Atkins diet and low carbohydrate diet resources provided free for information purposes, NOT as medical advice.
Atkins Diet & Low Carbohydrate Support Atkins Diet & Low Carbohydrate
Weight-Loss Support

A sugar-free zone

Low Carb studies, research and media clips about Atkins diet and low-carb diets. Arguments for and against are presented here for objectivity. In our opinion, arguments against low-carb dieting are based on false, simplistic  assumptions.
  Featured Low Carb Studies & Articles:
How I Became a Low Carb Believer
Low carbohydrate diet helps diabetics
Studies suggest Atkins diet is safe
A high-carb diet increases the risk of heart disease
Research for Low Carb
Research against Low Carb
Opinions for Low Carb
Opinions against Low Carb
Diabetes and Sugar
Low Carb & Epilepsy
Low Carb & PCOS
Low Carb & Syndrome X
Food Politics
Fat is Nutritious
Food and Carbs
More Low Carb News
  Featured articles:
Which low-carb plan is right for me?
First low carb diet book ever, since 1860's
Studies suggest Atkins diet is safe!
Low carb Tiramisu recipe!
The truth about low carb sweeteners info
Living la vida low carb!
Low carbohydrate diet helps diabetics
Carbohydrate Counter
Discuss this article!

News Index
Low-Carb Diet Research and News


No Bull: Beef is Back

High-protein diets, strong economy fuel comeback

By Nancy A. Melville
HealthSCOUT Reporter

SATURDAY, Nov. 6 (HealthSCOUT) -- Despite warnings from nutritionists and harangues by animal-rights activists, the government reports more meat is back on America's front burner.

With high-protein dieters feasting on sirloins and a savvy beef industry plugging the power of lean cuts, meat demand has increased 4 percent since 1998, reversing a downward slide that began two decades ago, according to U.S. Department of Agriculture statistics.

Regimens like the high-protein, low-carbohydrate "Dr. Atkins Diet" have dominated bestseller lists, convincing dieters tired of low-fat products to taste more forbidden foods such as bacon and beef.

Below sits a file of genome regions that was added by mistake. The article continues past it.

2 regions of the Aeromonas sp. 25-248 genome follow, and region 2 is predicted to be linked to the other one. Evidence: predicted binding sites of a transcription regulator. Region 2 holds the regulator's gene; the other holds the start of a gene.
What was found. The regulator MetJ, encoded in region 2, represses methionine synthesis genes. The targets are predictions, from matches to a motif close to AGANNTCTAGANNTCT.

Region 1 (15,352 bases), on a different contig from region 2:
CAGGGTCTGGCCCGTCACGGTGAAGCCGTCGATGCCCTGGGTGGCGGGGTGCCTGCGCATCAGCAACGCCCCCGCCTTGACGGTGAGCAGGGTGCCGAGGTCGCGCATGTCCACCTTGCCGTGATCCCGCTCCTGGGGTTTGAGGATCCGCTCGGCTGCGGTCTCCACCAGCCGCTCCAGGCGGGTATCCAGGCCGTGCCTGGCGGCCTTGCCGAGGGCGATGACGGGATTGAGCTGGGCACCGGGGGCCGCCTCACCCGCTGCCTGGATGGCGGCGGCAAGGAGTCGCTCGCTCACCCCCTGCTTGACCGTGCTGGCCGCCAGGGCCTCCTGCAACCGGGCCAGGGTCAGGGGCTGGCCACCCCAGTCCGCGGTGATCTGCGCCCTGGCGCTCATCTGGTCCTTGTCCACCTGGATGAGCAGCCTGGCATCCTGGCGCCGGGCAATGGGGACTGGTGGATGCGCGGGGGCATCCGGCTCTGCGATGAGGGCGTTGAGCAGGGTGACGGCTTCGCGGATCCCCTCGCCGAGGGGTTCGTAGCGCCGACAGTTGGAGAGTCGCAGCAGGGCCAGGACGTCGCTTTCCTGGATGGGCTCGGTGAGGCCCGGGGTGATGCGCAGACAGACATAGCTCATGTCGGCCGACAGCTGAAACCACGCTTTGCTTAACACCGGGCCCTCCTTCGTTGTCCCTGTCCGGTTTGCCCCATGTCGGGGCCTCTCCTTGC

But meat-heavy diets are strongly criticized by nutritionists who say time will demonstrate the many health risks.

"A lot of the food sources the diets recommend are very high in saturated fat," says Roxanne Moore, a nutritionist and spokesperson for the American Dietetic Association. She says, "That means they can raise cholesterol levels, which precede cardiovascular disease. And then there's the concern that such a high protein intake can overwork the kidneys and eventually cause some kidney problems down the road."

Also worrisome, she says, is that "all the high-protein diets advocate more protein than the average person typically needs. A normal recommended portion [of meat] is two to three ounces, which is only about the size of a deck of cards."

Moore advises eating meat no more than three times a week and limiting consumption of saturated fats. "In choosing the lean cuts of meat, such as the loin and the round, one can avoid the kind of high cholesterol levels that are attributed to these high saturated fats and meats," Moore says.

She says the meat industry appears to have responded well to nutritional concerns. "We're seeing more advertising for leaner cuts of meat and we're even seeing labeling with meats in different grocery stores where they'll call it, for instance, 'Dieter's Choice.' So there's clearly an awareness."

Beef-industry insiders acknowledge the surge in meat consumption can be traced, in part, to high-protein diets, cholesterol-conscious butchers and the nation's good economy.

"We see that a very strong economy, low unemployment, low interest rates, rising wages and other broad economic factors have brought this on," says Julie Quick, spokesperson for the National Cattlemen's Beef Association in Washington, D.C. "If consumers have more dollars to spend, we often see them spend that on beef."

Quick says a push to put more meat in the microwave has also has helped meat producers. "The beef industry has been working to develop new heat-and-serve products that can be ready to eat for people with busy lifestyles."

Whether you're microwaving or grilling, Moore says keep in mind the type of cut and size of the portion.

What To Do

Find out everything you ever wanted to know about beef at the National Cattlemen's Beef Association's Beef Home Page.

And head to the American Dietetic Association for information on a balanced diet.

New! The Low-Carb Gourmet, by Karen Barnaby

Low-Carb Yellow Pages


Low Carb Links

Low Carb Message Boards

Hidden Carbs Calculator


Keto Bread
Keto Bread
Previous | Next

Copyright © 2000-2005 Atkins Diet & Low Carbohydrate Weight-Loss Support at;
All rights reserved. Privacy and Disclaimer